Start With a 10K to Reach Your Endurance Running Goals

Speed First, Mileage Can Wait

Another plus for a 10K training program to kick off your season—or build fitness in the offseason—is the fact that mileage isn't required. Long training runs might fill you up with wonderful endorphins, but they also beat you down. The consistent pounding, week after week, eventually dulls your fitness and hampers your ability to do speed work normally associated with 10K training.

Over the course of an eight-week 10K training program, you can see upwards of a one to three minute improvement. That's as much as 30 seconds per mile on your functional threshold pace. Now when you begin to do your longer marathon-focused mileage, your easy pace will also see similar improvements.

Consider it an alternative to the constant mileage of marathon training. A 10K program will provide a welcome respite from the traditional mileage oriented training programs. Done properly you'll not only get a mental break, but a physical boost as well.

Speed vs. Distance: The Injury Conundrum

The biggest concern around any speed work is the potential risk for injury. There's no doubt that running with intensity poses a risk, but experience has shown that runners have as much to fear from consistent long runs (more than an hour) as they do from the shorter, harder workouts—if not more.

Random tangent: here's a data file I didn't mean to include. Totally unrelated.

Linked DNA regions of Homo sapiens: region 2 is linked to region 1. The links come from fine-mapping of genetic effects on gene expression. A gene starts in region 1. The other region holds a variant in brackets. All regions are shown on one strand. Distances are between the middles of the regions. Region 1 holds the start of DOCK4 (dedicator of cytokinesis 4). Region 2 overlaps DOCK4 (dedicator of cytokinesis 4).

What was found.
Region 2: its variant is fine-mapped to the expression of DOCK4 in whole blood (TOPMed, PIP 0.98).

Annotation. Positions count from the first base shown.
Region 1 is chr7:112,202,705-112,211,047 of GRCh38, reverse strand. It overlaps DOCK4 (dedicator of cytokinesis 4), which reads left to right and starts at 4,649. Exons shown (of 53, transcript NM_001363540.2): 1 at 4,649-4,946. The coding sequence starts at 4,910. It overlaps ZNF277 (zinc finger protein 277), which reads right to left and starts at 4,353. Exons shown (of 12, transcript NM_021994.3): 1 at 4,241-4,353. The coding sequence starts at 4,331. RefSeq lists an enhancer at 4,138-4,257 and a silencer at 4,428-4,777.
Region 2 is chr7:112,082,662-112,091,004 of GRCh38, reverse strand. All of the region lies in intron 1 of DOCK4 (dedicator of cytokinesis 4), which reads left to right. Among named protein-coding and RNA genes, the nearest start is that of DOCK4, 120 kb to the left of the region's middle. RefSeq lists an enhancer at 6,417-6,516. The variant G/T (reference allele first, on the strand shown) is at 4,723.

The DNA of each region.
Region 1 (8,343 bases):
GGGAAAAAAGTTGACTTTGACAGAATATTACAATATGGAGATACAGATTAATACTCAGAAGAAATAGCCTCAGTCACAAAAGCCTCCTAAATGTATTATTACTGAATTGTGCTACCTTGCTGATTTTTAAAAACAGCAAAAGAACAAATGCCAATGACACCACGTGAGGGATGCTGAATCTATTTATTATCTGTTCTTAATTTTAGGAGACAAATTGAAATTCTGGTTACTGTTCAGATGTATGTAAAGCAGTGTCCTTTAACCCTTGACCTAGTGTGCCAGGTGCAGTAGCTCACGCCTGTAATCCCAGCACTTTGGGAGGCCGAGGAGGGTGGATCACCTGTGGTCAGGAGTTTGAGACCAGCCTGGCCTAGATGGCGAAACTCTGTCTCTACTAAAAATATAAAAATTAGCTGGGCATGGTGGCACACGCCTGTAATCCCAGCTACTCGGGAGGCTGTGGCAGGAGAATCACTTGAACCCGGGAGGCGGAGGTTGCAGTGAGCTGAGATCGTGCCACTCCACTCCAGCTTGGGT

This is especially true when you consider a program that uses the results of your own 10K time as a guide for determining your training paces. This way, you will only run as fast as your body says it can instead of what a program or coach tells you.

Faster running does have its upside as well. In addition to recruiting those fast twitch muscle fibers, you'll be working at a faster cadence which can serve to improve your running form. And let's not forget the rush of flying down the road.

When to Pull the Marathon Trigger

Before you go and register for the next available marathon, keep a few things in mind. You'll still need a quality training program for at least 12 weeks before your race, if not longer. And you'll ideally have been running pain- and injury-free for a few months. In this way, you should consider the 10K to be your ticket to year-round fitness and speed. It's safe enough to train and race repeatedly, and it's close enough to its marathon cousin to be part of the running foundation that sets you up to achieve your long-distance running goals as well.

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